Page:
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Multi-GPU and distributed training using Horovod in Amazon SageMaker Pipe mode

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There are many techniques to train deep learning models with a small amount of data. Examples include transfer learning, few-shot learning, or even one-shot learning for an image classification task and fine-tuning for language models based on a pre-trained BERT or GPT2 model. However, you may still have a use case in which you need a large amount of training data. For instance, if the images are quite different from ImageNet or your language corpus is domain specific rather than general, then it’s hard to achieve the desired model performance with transfer learning. If you are deep learning researchers, you want to try new ideas or approaches from scratch. In these cases, your task is to train a large deep learning model with a large dataset, which can take days, weeks, or even months if you don’t use the proper methods for training large-scale models.

In this post, I explain how to run multi-GPU training on a single instance on Amazon SageMaker, and discuss efficient multi-GPU and multi-node distributed training on Amazon SageMaker.

Basics on Horovod

When you train a model with a large amount of data, you should distribute the training across multiple GPUs on either a single instance or multiple instances. Deep learning frameworks provide their own methods to support multi-GPU training or distributed training. However, there is another way to accomplish this using distributed deep learning framework such as Horovod. Horovod is Uber’s open-source framework for distributed deep learning, and it’s available for use with most popular deep learning toolkits like TensorFlow, Keras, PyTorch, and Apache MXNet. It uses the all-reduce algorithm for fast distributed training rather than using a parameter server approach, and includes multiple optimization methods to make distributed training faster. For more information, see Meet Horovod: Uber’s Open Source Distributed Deep Learning Framework for TensorFlow.

Preparing your data for Horovod

When you start a training job using Horovod, Horovod launches an independent process for each worker per one GPU in the Horovod cluster. For example, four worker processes start when you run a Horovod training job with one training instance with four GPUs (one Amazon SageMaker ml.p3.8xlarge or Amazon Elastic Compute Cloud (Amazon EC2) p3.8xlarge instance). All four Horovod workers read their own dataset, which is already split into shards as data parallelism. If there are 40,000 training samples, each worker gets 10,000 training samples without duplication. If you use Horovod for distributed training or even multi-GPU training, you should do this data shard preparation beforehand and let the worker read its shard from the file system. (There are deep learning frameworks that do this automatically on the fly, such as PyTorch’s DataParallel and DistributedDataParallel.)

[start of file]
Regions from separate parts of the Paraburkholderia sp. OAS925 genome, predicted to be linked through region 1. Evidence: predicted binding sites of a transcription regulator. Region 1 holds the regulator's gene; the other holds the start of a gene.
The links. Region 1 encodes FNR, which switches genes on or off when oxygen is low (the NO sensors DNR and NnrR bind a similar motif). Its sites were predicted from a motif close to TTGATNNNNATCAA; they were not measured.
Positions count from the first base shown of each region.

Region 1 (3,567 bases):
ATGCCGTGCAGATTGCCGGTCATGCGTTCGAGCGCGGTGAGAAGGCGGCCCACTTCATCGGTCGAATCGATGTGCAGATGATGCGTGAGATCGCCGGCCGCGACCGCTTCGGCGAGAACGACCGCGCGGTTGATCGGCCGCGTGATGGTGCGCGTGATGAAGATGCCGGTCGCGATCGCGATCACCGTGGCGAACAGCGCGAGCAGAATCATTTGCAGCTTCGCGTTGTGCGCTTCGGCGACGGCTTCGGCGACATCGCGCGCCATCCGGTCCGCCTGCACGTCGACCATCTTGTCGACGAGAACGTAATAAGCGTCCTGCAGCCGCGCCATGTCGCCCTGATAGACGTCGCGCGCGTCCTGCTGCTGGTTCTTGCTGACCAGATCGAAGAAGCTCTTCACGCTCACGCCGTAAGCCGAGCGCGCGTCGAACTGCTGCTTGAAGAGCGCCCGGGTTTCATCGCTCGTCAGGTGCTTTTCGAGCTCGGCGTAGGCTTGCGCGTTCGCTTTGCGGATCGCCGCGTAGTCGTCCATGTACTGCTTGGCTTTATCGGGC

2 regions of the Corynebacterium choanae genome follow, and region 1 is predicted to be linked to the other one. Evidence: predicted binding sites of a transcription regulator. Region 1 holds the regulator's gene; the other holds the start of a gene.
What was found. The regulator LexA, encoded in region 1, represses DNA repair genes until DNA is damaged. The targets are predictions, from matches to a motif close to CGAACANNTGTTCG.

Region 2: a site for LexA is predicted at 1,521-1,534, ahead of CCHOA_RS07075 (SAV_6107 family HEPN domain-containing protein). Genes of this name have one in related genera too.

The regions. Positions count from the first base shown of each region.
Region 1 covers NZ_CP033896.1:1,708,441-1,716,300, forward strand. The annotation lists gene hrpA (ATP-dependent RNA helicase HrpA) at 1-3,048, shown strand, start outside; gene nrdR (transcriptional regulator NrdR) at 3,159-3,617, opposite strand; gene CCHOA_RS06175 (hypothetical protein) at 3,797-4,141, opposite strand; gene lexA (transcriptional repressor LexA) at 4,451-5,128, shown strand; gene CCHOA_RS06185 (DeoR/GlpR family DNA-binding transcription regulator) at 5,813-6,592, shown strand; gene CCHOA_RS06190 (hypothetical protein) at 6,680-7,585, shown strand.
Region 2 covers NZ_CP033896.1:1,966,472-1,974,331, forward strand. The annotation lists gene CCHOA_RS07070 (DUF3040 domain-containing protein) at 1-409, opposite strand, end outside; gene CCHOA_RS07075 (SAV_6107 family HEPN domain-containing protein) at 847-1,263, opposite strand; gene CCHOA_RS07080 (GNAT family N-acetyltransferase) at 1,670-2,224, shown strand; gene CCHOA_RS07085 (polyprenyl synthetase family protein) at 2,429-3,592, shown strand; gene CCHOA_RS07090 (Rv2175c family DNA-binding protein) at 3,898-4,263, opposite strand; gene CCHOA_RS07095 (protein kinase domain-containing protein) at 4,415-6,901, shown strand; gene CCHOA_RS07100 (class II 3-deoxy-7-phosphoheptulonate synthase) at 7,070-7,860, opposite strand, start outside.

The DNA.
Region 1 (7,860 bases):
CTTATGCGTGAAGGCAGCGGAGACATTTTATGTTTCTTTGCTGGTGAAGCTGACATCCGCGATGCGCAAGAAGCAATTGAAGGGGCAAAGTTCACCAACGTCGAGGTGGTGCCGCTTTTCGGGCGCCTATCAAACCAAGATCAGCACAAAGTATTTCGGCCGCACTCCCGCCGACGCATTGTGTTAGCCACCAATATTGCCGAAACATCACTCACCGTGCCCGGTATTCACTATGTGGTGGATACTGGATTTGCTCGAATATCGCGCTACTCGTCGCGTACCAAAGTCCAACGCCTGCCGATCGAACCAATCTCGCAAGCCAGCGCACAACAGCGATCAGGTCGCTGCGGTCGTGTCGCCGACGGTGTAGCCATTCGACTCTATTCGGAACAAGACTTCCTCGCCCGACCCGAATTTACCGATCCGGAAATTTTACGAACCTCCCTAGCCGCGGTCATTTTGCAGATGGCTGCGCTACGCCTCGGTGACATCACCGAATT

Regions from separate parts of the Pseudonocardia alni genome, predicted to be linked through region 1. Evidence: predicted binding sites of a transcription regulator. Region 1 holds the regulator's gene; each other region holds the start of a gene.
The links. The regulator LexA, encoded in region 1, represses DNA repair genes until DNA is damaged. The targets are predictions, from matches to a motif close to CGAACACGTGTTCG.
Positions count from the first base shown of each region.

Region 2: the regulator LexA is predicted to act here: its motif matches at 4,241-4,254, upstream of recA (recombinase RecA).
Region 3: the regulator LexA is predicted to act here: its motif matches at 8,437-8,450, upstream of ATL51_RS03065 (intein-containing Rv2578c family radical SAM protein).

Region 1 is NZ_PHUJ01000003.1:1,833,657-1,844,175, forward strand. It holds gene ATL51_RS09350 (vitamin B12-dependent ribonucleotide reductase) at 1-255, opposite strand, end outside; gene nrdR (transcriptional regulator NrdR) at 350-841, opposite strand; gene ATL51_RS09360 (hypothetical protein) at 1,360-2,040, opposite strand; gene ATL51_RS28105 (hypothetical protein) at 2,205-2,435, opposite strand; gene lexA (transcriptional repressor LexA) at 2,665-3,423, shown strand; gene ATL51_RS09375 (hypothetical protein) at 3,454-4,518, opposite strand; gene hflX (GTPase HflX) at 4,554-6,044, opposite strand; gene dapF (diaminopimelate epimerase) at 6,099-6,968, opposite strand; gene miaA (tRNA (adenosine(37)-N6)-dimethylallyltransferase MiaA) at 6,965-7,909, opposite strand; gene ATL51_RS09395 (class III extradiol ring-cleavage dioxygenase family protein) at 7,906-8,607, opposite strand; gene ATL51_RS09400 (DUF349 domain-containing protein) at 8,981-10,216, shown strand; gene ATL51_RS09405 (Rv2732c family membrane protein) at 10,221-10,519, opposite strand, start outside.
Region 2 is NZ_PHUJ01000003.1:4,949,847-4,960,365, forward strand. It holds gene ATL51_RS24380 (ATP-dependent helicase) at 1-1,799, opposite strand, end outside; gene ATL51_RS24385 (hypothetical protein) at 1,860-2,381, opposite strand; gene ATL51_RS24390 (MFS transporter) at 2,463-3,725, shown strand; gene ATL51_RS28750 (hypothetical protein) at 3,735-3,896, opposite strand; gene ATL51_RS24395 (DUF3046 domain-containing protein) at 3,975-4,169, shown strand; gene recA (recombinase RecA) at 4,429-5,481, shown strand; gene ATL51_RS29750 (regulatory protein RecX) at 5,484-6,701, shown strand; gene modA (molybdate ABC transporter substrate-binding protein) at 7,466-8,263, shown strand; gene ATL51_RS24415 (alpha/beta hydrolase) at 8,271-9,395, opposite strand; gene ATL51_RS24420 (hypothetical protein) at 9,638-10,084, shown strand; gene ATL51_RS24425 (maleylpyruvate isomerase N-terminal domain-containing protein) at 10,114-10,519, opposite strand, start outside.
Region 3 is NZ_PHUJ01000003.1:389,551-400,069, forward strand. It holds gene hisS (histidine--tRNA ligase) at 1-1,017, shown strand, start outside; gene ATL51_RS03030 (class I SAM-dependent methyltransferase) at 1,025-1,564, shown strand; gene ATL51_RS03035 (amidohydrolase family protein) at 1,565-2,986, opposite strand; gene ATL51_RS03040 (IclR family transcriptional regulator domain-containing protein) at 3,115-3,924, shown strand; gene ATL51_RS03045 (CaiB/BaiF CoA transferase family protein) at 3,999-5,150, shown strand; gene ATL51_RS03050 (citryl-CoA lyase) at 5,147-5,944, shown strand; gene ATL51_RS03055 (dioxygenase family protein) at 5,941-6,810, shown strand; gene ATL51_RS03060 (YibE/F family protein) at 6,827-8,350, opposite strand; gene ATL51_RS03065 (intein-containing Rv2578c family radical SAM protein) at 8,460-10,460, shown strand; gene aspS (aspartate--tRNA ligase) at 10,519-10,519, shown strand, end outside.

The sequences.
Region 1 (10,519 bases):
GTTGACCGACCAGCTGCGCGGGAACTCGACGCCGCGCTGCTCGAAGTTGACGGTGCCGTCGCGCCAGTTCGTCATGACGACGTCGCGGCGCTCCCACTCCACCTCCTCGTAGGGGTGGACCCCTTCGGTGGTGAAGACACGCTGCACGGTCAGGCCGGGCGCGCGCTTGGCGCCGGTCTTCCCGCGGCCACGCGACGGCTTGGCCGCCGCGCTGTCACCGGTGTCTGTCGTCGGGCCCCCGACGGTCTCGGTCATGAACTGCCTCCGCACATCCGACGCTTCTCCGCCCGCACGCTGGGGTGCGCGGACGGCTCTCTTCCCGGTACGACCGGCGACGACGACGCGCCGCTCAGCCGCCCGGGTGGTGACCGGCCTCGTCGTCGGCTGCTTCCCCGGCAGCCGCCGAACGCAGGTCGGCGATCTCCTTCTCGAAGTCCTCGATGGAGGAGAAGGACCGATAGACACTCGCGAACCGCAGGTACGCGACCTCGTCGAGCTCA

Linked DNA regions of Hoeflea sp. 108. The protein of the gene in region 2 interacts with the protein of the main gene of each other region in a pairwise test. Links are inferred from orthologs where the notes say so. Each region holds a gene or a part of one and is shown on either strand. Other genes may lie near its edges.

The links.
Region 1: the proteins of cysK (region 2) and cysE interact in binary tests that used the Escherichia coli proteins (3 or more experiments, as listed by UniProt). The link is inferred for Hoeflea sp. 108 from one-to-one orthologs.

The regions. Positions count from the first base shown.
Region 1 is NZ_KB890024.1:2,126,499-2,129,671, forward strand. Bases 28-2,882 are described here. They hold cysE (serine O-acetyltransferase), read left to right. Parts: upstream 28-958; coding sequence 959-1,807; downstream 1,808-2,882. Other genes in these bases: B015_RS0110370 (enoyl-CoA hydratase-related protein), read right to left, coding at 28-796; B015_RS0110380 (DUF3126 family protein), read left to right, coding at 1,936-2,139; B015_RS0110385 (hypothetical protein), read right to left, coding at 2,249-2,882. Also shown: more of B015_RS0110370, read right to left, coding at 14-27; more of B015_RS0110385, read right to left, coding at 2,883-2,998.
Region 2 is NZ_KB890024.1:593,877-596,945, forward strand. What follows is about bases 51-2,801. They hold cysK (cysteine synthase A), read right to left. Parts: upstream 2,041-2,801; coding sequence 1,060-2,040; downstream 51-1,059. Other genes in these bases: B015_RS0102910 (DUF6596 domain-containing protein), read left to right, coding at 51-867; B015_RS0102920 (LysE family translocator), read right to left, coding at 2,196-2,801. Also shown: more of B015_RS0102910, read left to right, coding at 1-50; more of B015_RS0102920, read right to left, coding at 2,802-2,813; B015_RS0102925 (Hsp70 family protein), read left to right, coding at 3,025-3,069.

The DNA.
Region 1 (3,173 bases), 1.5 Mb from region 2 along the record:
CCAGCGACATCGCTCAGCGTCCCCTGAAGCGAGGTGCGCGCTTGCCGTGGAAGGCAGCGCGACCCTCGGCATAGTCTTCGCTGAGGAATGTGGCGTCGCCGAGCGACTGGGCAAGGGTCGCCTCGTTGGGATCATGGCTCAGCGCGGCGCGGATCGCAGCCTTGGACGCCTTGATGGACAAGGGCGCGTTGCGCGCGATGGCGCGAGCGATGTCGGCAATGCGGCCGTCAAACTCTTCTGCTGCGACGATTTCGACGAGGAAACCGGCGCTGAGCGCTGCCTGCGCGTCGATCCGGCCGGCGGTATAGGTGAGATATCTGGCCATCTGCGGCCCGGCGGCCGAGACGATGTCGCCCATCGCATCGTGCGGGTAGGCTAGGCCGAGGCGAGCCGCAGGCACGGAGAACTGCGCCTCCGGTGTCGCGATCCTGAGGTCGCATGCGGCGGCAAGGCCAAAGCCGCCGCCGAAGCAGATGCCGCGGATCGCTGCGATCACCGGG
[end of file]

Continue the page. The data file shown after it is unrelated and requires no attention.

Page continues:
The following diagram illustrates two architectures for storing shards.

Multi-GPU and distributed training using Horovod in Amazon SageMaker Pipe mode 1

You can provide a dataset for an Amazon SageMaker training job in several different ways. One typical method is to store all your dataset in your Amazon Simple Storage Service (Amazon S3) bucket and access them when needed. Although you may use a shared file system like Amazon FSx for Lustre or Amazon Elastic File System (Amazon EFS) for data storage, you can also avoid the additional cost by retrieving data directly from Amazon S3 via two input modes available to Amazon SageMaker: File mode and Pipe mode.

In File mode, when the training job is launched in Amazon SageMaker, the defined dataset is transferred from the specified S3 bucket to training instances, and they are placed in a directory under a certain directory. However, if the dataset is huge, it takes a long time to copy objects from the bucket to the training instances’ storage, and the start of training is delayed until the data transfer is complete. In some cases, this might slow down the machine learning (ML) pipeline, and even slow down innovation or research speed.

You can also access the dataset stored in Amazon S3 directly through Pipe mode. Pipe mode creates a direct input pipe between the training instance and S3 bucket, and allows the training process to access the objects directly without copying it all into training instances before training begins. To access a dataset in a given Amazon S3 URI as Pipe mode, you set the input mode to Pipe when you create an Amazon SageMaker estimator. See the following code:

from sagemaker.tensorflow import TensorFlow

tf_estimator = TensorFlow(entry_point='train.py',
                          role='SageMakerRole',
                          train_instance_type='ml.p3.2xlarge',
                          train_instance_count=2,
                          framework_version='2.1.0',
                          py_version='py3',
                          input_mode='Pipe')

With Pipe mode, the training data is available as a FIFO stream. There is an extension of a TensorFlow dataset that makes it easy to access a streamed dataset. For more information about Pipe mode and TensorFlow, see Accelerate model training using faster Pipe mode on Amazon SageMaker and the Amazon SageMaker TensorFlow extension GitHub repo.

Pipe mode with Horovod